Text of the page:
One of the biggest mistakes people who don’t consult with professional PPC management agencies make is not optimizing the connections between PPC ads and landing pages. This is hugely important when it comes to conversions.

4. Tracking Is Key for High ROI
In order to get the maximum return on a PPC campaign, you can’t just set it up and leave it alone. PPC campaigns need constant assessment to see which keywords are paying off and which aren’t, and an established PPC management agency has the expertise to do that far more accurately and efficiently than you can.

5. You Have to Know the Lingo
You know that PPC stands for pay per click. What about CPC, CPM or CPA? What’s the difference between views, impressions and hits? While you can do a quick Google search to find out what these terms mean on a surface level, truly understanding them and how they add up to a successful PPC strategy takes up significant amounts of time that are better spent focusing on your business’ core competencies.

6. Ad Networks Differ
You’re probably most familiar with paid search as it relates to Google, but Google AdWords isn’t the only platform that can get attention for your audience. Professionals can help you identify on which ad networks your money will be best spent.

7. PPC Is an Evolving Industry
Just like any other marketing segment, PPC is constantly evolving. Staying on top of trends is vital to making the most of your campaigns, and it’s a better long-term investment to have someone who is already spending time paying attention to every shift handling your PPC advertising.


Protect Your Brand Name with PPC Advertising

April 1st, 2015 by Mike Tatge

BLOG-ProtectYourBrandNameHave you ever wondered (or possibly experienced), what it would be like to have your brand name lost to your competition and never return? Maybe it was even lost to some cheap copy of your brand, just because you were not able to capture the attention of the searcher by not securing the top position within the search engine results page (SERP)? Advertisers are constantly looking for creative ways to attract and bring searchers to their websites to gain new customers and increase overall sales. So you need to ask yourself: are you doing enough to protect your brand in relation to Pay Per Click Advertising?

Why Protect Your Brand Name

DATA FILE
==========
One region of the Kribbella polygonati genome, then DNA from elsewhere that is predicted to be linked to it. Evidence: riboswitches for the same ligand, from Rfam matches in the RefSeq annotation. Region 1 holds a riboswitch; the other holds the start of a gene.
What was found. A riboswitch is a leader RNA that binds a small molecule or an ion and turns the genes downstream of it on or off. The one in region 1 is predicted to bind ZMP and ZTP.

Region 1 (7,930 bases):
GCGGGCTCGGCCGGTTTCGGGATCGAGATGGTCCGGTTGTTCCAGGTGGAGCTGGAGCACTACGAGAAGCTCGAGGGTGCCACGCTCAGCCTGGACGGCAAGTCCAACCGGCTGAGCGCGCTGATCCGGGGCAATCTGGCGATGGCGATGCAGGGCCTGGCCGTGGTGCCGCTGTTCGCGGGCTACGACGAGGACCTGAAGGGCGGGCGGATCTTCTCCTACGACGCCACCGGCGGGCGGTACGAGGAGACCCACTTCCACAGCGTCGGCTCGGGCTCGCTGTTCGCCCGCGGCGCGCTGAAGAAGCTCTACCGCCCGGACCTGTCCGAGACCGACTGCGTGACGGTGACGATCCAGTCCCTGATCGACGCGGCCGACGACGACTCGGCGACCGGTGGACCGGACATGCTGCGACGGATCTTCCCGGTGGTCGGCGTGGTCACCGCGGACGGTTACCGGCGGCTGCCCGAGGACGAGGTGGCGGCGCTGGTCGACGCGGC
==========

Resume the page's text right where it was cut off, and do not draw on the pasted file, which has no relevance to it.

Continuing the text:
A popular discussion usually arises when discussing PPC advertising strategies for brand names. Should companies bid on their own brand name? Some critics believe focusing on the brand name for PPC advertisement is a waste of advertising budget. But I ask you this, if you feel that relying on your organic results are enough to protect your name, are two ads better than one, or possibly none? What if your brand is not listed organically in the top position or even on the first page ?

Failing to bid on your branded name will leave the ad space wide open for your competition. Many crafty advertisers will create a competitor Ad Group, and will include keywords of every name of their direct competition in all match types to ensure their ads are displayed when someone searches those branded keywords. Failing to bid on your own brand name keyword phrases may allow competitors to place ads in a higher position than your organic or natural results.

Cover All Your Bases

If you have a strong organic presence for your own name and you add a PPC campaign as well, you should dominate the entire page. This will leave little room for your competitors to gain any real estate and exposure. Research has shown that searchers expect respectable organizations to come up in the top results of Google, Bing, or Yahoo SERPs.

If your company or website is new and your brand name does not have a strong organic presence yet – a well crafted PPC campaign can get your company’s brand name placed in the #1 position tomorrow.

From a bidding perspective, branded keywords within a PPC campaign are usually the least costly of all keywords. They will also increase your quality score by a higher click through rate (CTR), ad relevance, and better landing page experience. A well-designed PPC campaign provides your brand the right exposure and helps contribute to your SERP ranking, with paid and organic results. Moreover, it ensures your customers are not lost to copycat brands.

The Bottom Line is Sales

The easiest sales should be the ones you make when someone is actually searching for your brand name or company. To ensure they find you online, it’s important to make sure you are making it as easy as you possibly can for them to find you; that includes not allowing your competition to steal your customers.

While there are many factors to consider when developing these campaigns, there’s something more to consider if your company provides a service or a product. What is the total dollar value you place on that customer as a life-long client? Once that customer commits to purchasing from you, they will likely look for your brand name to find your company online again. If your brand name is not easily found, they might end up clicking on one of your competitor’s ads, therefore losing the lifetime value of that customer.

The bottom line is that bidding on your branded name keywords is your best defense against brand name advertising customer theft. So while advertising on your brand name might be an addition to your budget, it certainly is not a waste.